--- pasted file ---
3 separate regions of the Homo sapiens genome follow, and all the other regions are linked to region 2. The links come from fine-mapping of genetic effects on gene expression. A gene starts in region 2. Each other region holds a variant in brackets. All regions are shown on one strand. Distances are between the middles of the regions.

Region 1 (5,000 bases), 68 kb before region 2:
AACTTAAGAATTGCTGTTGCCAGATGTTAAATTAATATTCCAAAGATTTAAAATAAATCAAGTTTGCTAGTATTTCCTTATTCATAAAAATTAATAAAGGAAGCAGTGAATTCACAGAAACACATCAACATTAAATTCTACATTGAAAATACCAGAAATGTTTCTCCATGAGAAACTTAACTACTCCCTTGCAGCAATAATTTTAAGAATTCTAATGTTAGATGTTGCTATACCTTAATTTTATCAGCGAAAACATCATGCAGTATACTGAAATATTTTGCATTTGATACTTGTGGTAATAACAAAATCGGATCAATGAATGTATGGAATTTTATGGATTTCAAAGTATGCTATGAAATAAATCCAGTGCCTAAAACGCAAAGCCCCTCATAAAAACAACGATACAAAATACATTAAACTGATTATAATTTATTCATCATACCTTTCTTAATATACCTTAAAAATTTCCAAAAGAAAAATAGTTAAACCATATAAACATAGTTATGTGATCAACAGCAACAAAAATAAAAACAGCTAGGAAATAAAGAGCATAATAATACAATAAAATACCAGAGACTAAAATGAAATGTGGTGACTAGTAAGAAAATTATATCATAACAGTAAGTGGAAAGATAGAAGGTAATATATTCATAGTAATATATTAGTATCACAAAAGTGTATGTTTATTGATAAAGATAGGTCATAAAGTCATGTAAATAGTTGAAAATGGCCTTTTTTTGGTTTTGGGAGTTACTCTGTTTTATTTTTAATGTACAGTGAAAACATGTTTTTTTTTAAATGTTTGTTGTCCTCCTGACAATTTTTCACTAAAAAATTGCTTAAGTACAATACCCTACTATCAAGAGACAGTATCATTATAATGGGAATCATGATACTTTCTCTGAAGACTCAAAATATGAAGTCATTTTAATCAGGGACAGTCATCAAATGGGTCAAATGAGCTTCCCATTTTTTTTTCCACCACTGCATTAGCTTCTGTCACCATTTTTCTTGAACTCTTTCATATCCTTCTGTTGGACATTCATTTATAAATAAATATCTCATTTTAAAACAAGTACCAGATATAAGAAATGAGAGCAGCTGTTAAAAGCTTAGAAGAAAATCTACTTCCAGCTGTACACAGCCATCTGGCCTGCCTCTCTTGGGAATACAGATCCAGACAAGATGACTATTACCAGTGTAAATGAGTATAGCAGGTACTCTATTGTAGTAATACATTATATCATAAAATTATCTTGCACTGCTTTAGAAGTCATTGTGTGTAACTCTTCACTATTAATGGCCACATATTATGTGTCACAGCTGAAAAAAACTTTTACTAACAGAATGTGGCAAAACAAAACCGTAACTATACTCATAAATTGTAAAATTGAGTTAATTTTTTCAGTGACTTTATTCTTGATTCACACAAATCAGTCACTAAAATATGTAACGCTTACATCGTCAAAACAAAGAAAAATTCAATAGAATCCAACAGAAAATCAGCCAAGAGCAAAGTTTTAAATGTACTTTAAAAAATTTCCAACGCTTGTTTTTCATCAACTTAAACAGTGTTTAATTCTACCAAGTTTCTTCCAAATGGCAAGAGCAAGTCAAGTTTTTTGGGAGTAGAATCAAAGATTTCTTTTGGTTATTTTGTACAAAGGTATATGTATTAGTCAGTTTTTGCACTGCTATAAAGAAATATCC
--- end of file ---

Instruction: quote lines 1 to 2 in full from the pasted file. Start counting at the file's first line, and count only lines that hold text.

3 separate regions of the Homo sapiens genome follow, and all the other regions are linked to region 2. The links come from fine-mapping of genetic effects on gene expression. A gene starts in region 2. Each other region holds a variant in brackets. All regions are shown on one strand. Distances are between the middles of the regions.

Region 1 (5,000 bases), 68 kb before region 2: